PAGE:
State Expects to Receive Surplus Revenue, But Sees Deficits on the Horizon

California Finance Director Keely Martin Bosler previews the Governor’s 2021-2022 state budget during a CalChamber webinar on Jan. 12.

Despite enjoying a record $34 billion budget surplus and prudent reserves from burgeoning but one-time tax revenues, California budget officials expect to see fiscal deficits in the next three years, state Finance Director Keely Martin Bosler told business leaders during a California Chamber of Commerce webinar yesterday.

These projections mean that it is critical to maintain funding reserves if the state wishes to preserve existing programs, and it means that the Legislature should not create new funding obligations, she explained.

“We can’t afford additional ongoing spending at all,” Bosler cautioned.

In fact, California’s strong financial foundation during this pandemic comes from years of building up reserves and paying down debts, she said.

While the state saw more revenue than was expected and drops in the state’s gross domestic product (GDP) have largely recovered, 4 million Californians remain jobless and the COVID-19 pandemic is still ongoing, she pointed out.

Governor Gavin Newsom’s priority, Bosler said, is to respond to the pandemic and create the conditions necessary to accelerate economic and job recovery.

Early Budget Action

The next budget update will come in May, but Bosler identified a number of items that the Governor would like the Legislature to take immediate action on in the next couple of weeks:

  • Safely Reopen Schools—Allocate $2 billion to prioritize in-person instruction;
  • Golden State Stimulus—Allocate $2.4 billion to issue $600 refunds to unemployed Californians;
  • Small Business Grants—Allocate $575 million in funding to offer grants to small businesses impacted by COVID-19;
  • Fee Waivers—Allocate $70 million to grant license fee waivers to restaurants, bars and hair salons impacted by COVID-19-related closures; and
  • Allocate $2.6 billion in federal relief funds and extend the eviction moratorium for renters.

Budget Summary

During the webinar, Bosler also gave a preview of the Governor’s proposed budget for the 2021–2022 fiscal year. Below are highlights of her presentation; to view Bosler’s presentation in its entirety, click here.

Click the image above to view Finance Director Bosler’s webinar presentation.

Job creation: The Governor’s budget proposes a number of investments in programs to help train workers in areas of need and help create new jobs, including $353 million in apprenticeship programs and programs that link higher education institutions with employers. The budget also allocates $430 million to the CalCompetes program; and proposes tax credits and loans to small and minority-owned businesses.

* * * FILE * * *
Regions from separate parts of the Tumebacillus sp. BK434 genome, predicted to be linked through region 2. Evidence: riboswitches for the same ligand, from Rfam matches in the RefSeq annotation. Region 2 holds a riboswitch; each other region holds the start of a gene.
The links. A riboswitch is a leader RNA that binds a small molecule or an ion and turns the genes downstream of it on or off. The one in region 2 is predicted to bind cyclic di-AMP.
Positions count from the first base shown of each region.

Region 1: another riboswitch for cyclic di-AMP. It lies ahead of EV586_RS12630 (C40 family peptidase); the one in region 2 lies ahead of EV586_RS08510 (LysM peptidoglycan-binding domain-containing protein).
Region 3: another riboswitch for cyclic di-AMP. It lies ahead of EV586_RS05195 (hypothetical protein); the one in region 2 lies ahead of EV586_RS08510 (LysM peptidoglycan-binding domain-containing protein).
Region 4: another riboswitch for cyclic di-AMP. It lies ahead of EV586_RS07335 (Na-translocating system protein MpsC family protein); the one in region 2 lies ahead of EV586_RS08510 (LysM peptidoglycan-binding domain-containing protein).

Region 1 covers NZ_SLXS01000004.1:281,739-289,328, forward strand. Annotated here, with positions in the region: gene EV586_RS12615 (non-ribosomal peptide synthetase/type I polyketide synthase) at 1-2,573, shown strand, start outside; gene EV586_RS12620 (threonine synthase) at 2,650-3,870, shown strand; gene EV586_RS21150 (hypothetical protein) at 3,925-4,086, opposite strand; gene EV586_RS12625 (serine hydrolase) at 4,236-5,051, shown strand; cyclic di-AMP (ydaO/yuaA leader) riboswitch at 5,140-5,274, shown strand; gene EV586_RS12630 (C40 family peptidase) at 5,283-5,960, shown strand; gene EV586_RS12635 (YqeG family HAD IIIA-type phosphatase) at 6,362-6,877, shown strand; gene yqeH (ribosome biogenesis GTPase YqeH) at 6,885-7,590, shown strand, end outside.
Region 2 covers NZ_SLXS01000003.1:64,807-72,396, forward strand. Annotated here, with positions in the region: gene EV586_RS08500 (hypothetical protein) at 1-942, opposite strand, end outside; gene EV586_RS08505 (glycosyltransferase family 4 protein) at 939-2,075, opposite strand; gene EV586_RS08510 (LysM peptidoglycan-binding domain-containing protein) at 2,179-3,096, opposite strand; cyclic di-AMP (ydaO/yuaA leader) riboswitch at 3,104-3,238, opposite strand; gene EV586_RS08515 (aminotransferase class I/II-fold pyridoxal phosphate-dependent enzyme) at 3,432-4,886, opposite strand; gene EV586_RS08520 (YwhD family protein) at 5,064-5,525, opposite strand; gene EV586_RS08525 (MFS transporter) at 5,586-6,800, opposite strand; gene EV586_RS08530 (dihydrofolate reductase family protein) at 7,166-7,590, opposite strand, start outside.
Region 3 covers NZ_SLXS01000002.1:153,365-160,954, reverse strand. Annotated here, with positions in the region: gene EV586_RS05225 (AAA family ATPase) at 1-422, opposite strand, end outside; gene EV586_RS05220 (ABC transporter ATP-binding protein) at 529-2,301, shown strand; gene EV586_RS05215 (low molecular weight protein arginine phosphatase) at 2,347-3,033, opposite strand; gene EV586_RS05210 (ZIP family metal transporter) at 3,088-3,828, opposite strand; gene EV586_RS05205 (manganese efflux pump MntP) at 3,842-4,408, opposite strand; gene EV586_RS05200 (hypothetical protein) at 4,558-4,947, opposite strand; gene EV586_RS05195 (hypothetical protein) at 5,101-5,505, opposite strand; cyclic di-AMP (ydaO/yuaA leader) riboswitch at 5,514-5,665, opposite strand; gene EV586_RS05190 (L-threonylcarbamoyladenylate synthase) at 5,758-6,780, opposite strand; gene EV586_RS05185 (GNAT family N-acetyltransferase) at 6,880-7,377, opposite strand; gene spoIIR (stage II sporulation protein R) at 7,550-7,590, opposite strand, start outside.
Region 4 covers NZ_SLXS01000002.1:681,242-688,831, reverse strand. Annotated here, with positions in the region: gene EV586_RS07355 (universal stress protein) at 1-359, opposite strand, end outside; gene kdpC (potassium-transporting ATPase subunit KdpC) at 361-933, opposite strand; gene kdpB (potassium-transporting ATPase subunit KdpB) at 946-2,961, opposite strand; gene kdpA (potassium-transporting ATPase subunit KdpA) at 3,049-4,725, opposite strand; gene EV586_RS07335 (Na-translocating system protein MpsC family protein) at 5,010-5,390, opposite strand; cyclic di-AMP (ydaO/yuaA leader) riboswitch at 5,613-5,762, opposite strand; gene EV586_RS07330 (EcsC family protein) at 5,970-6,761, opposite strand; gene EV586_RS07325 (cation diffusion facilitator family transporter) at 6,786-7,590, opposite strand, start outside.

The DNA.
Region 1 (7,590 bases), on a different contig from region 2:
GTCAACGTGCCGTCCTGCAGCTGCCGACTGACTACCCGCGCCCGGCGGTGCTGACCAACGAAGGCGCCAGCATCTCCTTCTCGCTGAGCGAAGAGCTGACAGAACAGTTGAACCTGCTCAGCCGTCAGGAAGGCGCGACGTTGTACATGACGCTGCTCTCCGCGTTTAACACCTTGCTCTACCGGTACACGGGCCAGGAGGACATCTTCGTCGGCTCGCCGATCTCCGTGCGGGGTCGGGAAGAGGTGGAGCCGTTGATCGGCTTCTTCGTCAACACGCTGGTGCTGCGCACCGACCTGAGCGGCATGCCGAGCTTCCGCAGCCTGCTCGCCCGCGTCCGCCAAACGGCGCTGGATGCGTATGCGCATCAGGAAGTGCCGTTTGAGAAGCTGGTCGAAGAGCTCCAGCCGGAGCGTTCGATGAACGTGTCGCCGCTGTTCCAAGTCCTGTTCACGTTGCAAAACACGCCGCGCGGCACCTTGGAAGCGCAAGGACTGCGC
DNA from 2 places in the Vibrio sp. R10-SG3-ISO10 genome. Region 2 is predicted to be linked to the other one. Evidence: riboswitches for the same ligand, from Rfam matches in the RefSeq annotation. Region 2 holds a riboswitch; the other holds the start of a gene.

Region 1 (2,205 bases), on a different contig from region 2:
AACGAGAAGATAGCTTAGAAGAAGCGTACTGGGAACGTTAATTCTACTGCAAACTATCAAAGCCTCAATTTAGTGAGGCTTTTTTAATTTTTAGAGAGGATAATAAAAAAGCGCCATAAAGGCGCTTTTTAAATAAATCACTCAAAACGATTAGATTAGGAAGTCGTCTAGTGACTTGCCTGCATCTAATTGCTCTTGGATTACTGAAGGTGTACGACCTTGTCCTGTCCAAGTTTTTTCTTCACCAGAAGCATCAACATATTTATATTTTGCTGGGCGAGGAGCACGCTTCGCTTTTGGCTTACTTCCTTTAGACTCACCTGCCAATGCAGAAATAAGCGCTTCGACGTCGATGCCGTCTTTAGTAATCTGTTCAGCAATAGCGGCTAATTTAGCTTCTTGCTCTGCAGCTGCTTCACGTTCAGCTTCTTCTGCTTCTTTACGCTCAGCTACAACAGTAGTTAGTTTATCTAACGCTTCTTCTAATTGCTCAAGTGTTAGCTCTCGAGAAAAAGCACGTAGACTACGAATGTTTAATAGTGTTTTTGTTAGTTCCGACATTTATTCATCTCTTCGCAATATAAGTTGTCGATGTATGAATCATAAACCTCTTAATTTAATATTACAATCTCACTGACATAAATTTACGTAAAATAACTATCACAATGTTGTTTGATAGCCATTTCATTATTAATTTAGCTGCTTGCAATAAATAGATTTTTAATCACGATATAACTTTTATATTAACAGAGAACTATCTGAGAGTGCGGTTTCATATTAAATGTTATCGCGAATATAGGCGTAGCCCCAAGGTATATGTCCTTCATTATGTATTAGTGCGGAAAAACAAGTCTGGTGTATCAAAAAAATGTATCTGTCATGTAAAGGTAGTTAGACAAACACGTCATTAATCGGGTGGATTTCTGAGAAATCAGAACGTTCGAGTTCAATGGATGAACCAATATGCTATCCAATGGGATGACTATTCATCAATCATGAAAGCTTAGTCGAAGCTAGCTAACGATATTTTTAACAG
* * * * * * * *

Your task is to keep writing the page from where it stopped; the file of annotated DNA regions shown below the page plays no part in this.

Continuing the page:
Agriculture and infrastructure: To help create infrastructure and construction jobs, the budget proposes $800 million in infill infrastructure grants and deferred maintenance funding to help local governments pay for community infrastructure projects. The budget also grants $385 million to address agricultural needs, such groundwater management, water efficiency programs and integrated pest management.

Education: In addition to adding $3 billion to the School Rainy Day Fund deposit, the budget also allocates a record $85.8 billion to Proposition 98 funding, and adds $2 billion in a cost of living adjustment to educators.

In addition to $7 billion in new federal funding, the budget proposal seeks $2 billion to help schools reopen safely and $4.6 billion to address the pandemic’s impact on student learning, including summer school and extended school year.

Wildfires: California saw a devastating wildfire season last year. In response, the budget proposes $1 billion in wildfire and forest resiliency projects to reduce fire risks. Fire departments, the California Conservation Corps., and the California Department of Forestry and Fire Protection (CalFire) will be asked to perform more fire health projects in the wildfire off season, such as thinning brush and forests,  and setting prescribed fires. Waste produced from these forest health measures will be offered for commercial use via the Climate Catalyst Revolving Loan Fund.

Lastly, $331 million is proposed to help clean up contaminated properties in impacted communities using health-based criteria.

The Governor’s budget summary is available at

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